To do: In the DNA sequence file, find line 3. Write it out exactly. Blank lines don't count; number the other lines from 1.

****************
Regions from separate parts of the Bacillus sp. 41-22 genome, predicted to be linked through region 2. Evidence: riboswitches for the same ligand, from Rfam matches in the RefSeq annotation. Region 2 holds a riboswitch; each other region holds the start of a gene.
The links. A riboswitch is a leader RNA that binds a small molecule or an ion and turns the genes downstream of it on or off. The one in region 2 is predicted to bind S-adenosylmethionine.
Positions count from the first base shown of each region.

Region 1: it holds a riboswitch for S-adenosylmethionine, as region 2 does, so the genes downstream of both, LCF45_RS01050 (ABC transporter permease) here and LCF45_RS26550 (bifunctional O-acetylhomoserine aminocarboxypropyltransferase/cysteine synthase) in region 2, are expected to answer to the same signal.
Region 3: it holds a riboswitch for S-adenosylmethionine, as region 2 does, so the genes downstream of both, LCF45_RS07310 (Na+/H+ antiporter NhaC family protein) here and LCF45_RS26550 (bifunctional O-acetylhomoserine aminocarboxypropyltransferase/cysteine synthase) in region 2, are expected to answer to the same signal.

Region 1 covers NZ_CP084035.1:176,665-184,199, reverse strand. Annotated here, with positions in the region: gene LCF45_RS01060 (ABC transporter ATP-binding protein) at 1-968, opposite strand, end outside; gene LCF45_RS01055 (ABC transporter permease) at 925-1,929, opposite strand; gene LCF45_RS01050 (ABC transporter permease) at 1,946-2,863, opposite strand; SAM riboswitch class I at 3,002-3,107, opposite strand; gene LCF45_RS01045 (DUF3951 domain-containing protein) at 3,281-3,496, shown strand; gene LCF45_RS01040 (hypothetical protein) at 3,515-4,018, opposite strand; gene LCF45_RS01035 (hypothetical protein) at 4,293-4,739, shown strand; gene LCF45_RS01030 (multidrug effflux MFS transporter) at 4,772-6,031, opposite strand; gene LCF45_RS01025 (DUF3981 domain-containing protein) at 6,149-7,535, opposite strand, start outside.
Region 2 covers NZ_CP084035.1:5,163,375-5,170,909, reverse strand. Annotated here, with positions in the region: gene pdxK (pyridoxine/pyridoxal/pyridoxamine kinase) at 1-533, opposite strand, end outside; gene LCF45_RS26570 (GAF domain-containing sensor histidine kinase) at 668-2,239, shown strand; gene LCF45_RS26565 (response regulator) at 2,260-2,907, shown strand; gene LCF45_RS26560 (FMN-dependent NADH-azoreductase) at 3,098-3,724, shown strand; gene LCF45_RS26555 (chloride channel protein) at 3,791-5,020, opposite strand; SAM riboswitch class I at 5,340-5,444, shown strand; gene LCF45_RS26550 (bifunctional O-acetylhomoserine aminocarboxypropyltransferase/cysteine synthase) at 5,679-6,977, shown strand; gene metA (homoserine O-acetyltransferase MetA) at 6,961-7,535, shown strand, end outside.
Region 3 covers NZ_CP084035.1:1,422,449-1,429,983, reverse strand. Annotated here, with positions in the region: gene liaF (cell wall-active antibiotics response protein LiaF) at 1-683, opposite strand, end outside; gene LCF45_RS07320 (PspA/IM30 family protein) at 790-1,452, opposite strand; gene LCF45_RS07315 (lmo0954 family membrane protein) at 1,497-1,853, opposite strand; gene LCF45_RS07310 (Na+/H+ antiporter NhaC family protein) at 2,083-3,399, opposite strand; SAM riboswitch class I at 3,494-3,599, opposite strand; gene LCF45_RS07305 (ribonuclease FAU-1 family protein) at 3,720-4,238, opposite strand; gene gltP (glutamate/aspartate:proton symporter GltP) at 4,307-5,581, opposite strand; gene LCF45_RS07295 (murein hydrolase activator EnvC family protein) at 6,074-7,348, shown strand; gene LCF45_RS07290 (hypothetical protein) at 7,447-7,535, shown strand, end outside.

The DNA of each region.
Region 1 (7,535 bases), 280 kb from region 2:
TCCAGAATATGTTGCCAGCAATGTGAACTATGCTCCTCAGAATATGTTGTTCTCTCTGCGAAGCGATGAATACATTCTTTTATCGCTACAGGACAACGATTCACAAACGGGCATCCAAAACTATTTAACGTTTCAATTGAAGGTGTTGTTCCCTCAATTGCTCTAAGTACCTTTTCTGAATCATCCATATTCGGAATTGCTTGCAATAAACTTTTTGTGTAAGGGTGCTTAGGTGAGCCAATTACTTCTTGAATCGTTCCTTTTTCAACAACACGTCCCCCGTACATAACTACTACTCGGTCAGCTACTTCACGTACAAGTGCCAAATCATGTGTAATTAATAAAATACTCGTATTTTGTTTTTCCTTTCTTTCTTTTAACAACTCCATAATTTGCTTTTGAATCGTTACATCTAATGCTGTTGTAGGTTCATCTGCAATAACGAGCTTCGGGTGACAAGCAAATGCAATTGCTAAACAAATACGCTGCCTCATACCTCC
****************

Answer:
Positions count from the first base shown of each region.